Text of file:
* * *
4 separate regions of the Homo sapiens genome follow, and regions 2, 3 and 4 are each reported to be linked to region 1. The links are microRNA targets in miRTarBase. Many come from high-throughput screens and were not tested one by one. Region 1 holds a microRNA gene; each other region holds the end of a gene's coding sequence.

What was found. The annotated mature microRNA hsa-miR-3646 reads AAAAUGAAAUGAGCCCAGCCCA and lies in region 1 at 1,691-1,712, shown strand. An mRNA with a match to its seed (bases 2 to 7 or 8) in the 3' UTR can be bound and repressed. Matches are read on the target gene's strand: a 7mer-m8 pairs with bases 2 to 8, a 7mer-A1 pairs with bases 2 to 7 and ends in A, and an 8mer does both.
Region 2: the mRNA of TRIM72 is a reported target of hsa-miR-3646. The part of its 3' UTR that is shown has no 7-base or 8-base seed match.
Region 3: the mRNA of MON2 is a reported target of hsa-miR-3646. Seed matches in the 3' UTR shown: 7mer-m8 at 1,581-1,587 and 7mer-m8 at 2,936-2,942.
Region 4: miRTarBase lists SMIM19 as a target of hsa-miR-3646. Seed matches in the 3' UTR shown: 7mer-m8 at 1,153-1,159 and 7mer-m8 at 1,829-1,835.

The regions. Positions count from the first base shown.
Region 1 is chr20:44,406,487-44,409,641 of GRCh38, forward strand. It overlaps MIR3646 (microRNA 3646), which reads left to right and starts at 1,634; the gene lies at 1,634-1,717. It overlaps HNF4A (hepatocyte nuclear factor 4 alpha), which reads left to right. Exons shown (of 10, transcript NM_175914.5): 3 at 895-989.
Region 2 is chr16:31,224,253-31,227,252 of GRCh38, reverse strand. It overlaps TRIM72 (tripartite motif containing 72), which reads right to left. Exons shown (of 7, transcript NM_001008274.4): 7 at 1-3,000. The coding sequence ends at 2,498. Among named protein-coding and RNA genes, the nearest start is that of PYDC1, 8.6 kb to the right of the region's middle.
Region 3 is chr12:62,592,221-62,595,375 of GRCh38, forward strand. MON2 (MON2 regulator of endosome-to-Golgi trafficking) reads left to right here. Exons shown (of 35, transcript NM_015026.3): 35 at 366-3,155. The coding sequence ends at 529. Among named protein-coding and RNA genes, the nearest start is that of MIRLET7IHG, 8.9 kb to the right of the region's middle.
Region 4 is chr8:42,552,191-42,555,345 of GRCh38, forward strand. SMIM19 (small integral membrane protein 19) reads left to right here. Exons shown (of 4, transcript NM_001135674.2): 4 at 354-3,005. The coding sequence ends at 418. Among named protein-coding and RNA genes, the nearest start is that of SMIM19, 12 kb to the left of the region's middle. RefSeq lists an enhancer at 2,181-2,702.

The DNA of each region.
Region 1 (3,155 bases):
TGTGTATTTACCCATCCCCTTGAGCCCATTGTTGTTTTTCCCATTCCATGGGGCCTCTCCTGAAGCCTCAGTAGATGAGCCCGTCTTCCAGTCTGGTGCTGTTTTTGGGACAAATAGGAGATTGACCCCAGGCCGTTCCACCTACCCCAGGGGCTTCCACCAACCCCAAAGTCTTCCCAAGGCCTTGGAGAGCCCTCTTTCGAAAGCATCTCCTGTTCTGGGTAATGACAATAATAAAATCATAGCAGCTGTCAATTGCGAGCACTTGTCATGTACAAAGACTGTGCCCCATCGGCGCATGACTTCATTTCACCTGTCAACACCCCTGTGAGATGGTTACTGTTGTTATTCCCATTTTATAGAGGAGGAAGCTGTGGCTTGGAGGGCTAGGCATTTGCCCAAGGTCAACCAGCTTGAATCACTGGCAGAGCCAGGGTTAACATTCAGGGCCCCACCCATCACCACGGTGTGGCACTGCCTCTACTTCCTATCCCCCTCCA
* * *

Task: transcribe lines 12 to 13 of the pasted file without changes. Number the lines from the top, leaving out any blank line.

Region 1 (3,155 bases):
TGTGTATTTACCCATCCCCTTGAGCCCATTGTTGTTTTTCCCATTCCATGGGGCCTCTCCTGAAGCCTCAGTAGATGAGCCCGTCTTCCAGTCTGGTGCTGTTTTTGGGACAAATAGGAGATTGACCCCAGGCCGTTCCACCTACCCCAGGGGCTTCCACCAACCCCAAAGTCTTCCCAAGGCCTTGGAGAGCCCTCTTTCGAAAGCATCTCCTGTTCTGGGTAATGACAATAATAAAATCATAGCAGCTGTCAATTGCGAGCACTTGTCATGTACAAAGACTGTGCCCCATCGGCGCATGACTTCATTTCACCTGTCAACACCCCTGTGAGATGGTTACTGTTGTTATTCCCATTTTATAGAGGAGGAAGCTGTGGCTTGGAGGGCTAGGCATTTGCCCAAGGTCAACCAGCTTGAATCACTGGCAGAGCCAGGGTTAACATTCAGGGCCCCACCCATCACCACGGTGTGGCACTGCCTCTACTTCCTATCCCCCTCCA